646 South New Hampshire Avenue
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His obituary in the Los Angeles Times was headlined OSCAR LAWLER, 90, GIANT AMONG LAWYERS, DIES. It seems that the old bird was as fearless as any man of the west ever was, determined to uphold the law as though he had to justify the word being part of his name. Lawler was so tough and upright that he even survived the 1919 midnight bombing that ended the short life of the Wilshire Boulevard house he and his wife had built 11 years before.
Among the many Horatio Alger tales to be told in recounting the history of expanding turn-of-the-20th-century Los Angeles, Oscar Lawler's would lead him to the center of action during the city's most notorious periods of defining itself. Born on April 2, 1875, one of 10 children of a Marshalltown, Iowa, machinist and his wife, family lore has him working as a child in onion fields for a quarter a day. Perhaps it was all the children pitching in similarly that enabled the Lawler family to move to Los Angeles in October 1888. While the bottom dropped out of the boom that year, Oscar's ingenuity came through out west. A stint as a Western Union messenger was followed by his working as a newsboy at the corner of First and Spring. In this capacity he came to the attention of Harry Chandler, then in the circulation department of the Times. In this way it seems he may have been led to a job as a bellboy not at a hotel full of transients, but at that bastion of the local influential, the California Club. It was the distinguished attorney and clubman Henry O'Melveny who noticed Lawler reading Sir William Blackstone's Commentaries on the Laws of England as he waited for dings. O'Melveny encouraged a broader range of reading, all of which led back to the law and apprenticeship in O'Melveny's office and admittance to the California bar in 1896.
|Always serious about the law, Oscar Lawler was|
also known for his sense of humor.
A young man on the rise among the well-connected would be in need of a wife, and, not surprisingly, the daughter of William Brode, local merchant, property owner, and director of the Los Angeles Soap Company, came into Oscar's orbit, far removed from malodorous Iowa onion fields. Lawler and 23-year-old Hilda Clara Brode were married at her parents' South Olive Street house on June 17, 1901, two months before her father died. The couple set up housekeeping at 503 West 22nd Street, where they remained as children came and capital grew and a plan to combine family resources evolved. In June 1905, either purchased by Oscar in her name or with her separate funds, Hilda acquired three prime lots (totaling 150 by 130 feet) in the Copenhagen Tract out on Wilshire Boulevard just beyond Vermont Avenue. The 22nd Street house was sold in 1906 and the Lawlers and their two children moved into 1229 South Olive with Mrs. Brode and her son Alexander while a new home for all of them was being built on Hilda's property at the northeast corner of Wilshire and New Hampshire.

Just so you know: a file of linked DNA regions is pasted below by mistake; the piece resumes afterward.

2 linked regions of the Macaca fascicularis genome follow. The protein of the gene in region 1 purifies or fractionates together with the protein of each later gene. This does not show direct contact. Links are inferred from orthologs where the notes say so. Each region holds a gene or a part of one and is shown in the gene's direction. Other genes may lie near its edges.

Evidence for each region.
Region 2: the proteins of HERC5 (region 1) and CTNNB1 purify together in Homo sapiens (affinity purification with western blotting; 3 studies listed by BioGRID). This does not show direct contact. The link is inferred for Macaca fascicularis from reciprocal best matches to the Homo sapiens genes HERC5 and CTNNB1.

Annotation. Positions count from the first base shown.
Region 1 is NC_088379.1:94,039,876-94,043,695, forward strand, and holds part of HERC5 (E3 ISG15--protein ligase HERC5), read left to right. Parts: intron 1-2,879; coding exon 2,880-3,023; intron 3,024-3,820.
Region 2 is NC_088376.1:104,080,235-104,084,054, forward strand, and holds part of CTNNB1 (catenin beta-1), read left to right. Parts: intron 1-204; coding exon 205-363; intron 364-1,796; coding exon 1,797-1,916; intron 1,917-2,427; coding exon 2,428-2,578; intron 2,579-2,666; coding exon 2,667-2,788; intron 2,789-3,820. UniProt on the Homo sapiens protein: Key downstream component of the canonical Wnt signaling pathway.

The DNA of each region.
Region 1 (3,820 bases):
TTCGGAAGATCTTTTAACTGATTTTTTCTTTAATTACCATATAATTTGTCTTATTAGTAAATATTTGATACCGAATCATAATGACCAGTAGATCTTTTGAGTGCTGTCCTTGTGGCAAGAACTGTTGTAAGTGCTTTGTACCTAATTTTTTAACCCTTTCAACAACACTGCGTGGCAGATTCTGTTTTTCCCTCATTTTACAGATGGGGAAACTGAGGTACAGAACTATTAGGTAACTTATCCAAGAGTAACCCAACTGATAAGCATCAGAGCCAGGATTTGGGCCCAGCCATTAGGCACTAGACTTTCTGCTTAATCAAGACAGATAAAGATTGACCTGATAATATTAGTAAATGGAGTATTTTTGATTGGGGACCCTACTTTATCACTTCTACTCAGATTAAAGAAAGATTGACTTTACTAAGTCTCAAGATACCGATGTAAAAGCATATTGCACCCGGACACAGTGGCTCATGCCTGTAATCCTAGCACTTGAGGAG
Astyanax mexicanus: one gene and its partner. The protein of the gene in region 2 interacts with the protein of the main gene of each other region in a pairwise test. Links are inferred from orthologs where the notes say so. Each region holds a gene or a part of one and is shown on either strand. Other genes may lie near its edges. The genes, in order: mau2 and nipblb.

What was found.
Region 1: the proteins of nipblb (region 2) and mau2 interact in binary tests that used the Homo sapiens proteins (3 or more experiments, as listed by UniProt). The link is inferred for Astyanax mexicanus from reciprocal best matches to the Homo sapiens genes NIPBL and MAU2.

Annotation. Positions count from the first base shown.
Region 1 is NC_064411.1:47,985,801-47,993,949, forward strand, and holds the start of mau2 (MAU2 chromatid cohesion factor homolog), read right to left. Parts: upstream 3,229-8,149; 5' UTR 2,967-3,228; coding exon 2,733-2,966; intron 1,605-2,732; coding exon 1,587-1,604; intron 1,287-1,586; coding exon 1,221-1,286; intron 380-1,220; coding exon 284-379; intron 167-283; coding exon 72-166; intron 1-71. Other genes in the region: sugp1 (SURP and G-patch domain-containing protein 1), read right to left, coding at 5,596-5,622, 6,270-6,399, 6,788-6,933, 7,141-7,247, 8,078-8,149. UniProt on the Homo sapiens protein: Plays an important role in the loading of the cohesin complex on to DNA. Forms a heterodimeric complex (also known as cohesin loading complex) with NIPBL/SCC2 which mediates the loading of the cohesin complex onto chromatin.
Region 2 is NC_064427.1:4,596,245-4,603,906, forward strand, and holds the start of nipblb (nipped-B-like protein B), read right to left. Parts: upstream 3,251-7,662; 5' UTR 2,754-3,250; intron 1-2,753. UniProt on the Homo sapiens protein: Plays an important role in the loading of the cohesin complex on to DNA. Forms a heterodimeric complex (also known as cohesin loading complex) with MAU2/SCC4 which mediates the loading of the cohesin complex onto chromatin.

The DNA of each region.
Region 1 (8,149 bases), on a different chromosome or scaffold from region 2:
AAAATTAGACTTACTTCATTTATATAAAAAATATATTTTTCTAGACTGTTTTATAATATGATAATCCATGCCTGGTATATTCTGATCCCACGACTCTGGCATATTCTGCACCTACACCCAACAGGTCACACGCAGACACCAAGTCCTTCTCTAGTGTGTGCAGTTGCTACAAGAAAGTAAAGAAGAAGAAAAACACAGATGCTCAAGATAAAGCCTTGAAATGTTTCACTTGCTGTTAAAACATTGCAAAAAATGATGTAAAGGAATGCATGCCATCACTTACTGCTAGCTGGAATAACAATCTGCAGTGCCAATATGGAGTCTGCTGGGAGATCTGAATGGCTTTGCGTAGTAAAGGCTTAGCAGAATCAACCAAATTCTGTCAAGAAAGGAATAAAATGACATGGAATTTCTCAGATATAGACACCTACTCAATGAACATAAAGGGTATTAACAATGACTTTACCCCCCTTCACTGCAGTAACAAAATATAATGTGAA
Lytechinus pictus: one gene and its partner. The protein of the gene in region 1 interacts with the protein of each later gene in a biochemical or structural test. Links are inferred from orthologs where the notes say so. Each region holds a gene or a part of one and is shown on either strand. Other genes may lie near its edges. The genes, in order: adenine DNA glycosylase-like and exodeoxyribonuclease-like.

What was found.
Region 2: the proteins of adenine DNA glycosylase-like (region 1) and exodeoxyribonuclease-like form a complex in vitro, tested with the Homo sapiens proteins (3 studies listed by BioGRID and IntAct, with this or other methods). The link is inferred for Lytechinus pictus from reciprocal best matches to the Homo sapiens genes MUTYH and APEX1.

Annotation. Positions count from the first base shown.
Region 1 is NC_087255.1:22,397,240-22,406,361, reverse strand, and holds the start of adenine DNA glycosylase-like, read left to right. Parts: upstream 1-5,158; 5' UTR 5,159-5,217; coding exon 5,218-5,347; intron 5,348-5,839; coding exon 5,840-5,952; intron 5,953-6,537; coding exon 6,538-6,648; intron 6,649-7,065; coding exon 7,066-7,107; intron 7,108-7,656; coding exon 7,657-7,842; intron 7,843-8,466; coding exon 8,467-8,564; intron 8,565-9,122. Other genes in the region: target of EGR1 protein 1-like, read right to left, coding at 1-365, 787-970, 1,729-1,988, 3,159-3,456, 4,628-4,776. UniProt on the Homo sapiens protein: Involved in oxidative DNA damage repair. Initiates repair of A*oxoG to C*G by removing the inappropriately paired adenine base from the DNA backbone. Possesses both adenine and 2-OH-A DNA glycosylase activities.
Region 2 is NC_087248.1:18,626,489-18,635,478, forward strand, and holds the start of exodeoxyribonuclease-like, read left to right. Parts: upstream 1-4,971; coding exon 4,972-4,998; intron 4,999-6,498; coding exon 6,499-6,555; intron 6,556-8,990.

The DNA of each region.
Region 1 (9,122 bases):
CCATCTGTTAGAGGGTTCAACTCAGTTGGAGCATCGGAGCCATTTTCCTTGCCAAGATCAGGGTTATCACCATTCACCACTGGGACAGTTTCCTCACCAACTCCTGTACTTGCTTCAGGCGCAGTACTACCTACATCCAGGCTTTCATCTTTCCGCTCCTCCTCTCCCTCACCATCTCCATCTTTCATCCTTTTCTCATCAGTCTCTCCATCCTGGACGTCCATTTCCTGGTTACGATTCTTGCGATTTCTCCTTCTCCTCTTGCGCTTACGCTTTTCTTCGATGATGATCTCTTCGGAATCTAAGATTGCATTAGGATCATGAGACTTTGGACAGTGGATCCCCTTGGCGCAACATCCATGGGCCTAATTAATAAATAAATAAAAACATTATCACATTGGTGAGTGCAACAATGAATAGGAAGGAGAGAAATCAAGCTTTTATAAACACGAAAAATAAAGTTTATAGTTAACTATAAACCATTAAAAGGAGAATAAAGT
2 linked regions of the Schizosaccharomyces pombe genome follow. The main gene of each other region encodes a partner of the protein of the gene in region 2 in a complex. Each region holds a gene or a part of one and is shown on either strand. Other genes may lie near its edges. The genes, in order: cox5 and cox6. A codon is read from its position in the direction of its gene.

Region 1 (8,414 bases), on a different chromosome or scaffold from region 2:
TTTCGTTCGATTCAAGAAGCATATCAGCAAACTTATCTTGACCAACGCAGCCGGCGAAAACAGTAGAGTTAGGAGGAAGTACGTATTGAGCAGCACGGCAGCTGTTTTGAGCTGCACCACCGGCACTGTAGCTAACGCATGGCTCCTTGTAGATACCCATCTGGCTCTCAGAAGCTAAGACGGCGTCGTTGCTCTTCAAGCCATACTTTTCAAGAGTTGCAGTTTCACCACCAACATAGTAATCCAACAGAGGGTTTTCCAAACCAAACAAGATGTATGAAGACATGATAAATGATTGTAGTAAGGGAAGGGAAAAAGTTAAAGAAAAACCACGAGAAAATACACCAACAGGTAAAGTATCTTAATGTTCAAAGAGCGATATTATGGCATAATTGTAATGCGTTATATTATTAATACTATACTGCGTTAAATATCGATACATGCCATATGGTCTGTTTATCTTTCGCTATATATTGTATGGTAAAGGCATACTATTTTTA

Hilda Lawler appears to have also been the de facto purchaser of a prime lot in West Adams. She may have been in charge of the family's investments while her husband, according to his son Ross without any animosity, "lived and breathed the law....spending little time in conventional family and social activities." Having been called to the bar, Oscar began his career with Frank Flint, managing the latter's successful bid to become a U.S. senator in 1905. Lawler was next appointed U.S. Attorney for Southern California by President Roosevelt, in which post he was serving as the new family house was being built.
|The unintended demolition of 646 South New Hampshire took place early on the morning of|
August 3, 1919. The next day's Los Angeles Times described the view above as the
south side of the Lawler house showing the porch where Mr. and Mrs. Lawler
were sleeping at the time of the blast. The couple managed to excape.
|Seen in a bird's-eye view in January 1927, eight years after the Lawler house was bombed,|
California Petroleum opened its exotic yet clean-lined filling station at the north-
east corner of Wilshire Boulevard and New Hampshire Avenue.
|Calpet was absorbed by the much less discreet Texaco the year after|
the station opened; the building lasted until the '50s.
The 1919 bombing of 646 South New Hampshire turned out to be unrelated to the 1910 destruction of the Los Angeles Times building; the perpetrator was the paramour of a woman whose husband had been successfully represented in a property settlement by Lawler. There was no prosecution owing to the accused having thrown himself out of an 11th-floor window of the Hall of Justice under questioning by District Attorney Thomas Woolwine.
Oscar Lawler had become a Los Angeles legend by the time he was 30. After the bombing, and with Wilshire Boulevard in any case no longer a desirable place to live except in an apartment house, the Lawlers and the Brodes cashed out, within a few years establishing themselves at 916 North Crescent Drive in Beverly Hills. Will Rogers lived next door, Gloria Swanson down the street—it was a long way from the onion fields of Iowa. Once a bellboy at the august California Club, Lawler rose to become its president and to live across the street from his mentor, Henry O'Melveny. Hilda, with whom he had four children, died in 1954. Oscar, to the end tough in temperament, sharp of mind, and full of wonder at his own ascent, died on January 3, 1966, three months shy of his 91st birthday.
Residential Wilshire Boulevard was mostly a dim memory by the early 1960s;
peeking out at right is the Pioneer Savings and Loan Assocation building, which rose on the
Lawler/Calpet/Texaco site in 1956. It now houses the South Korean Consulate.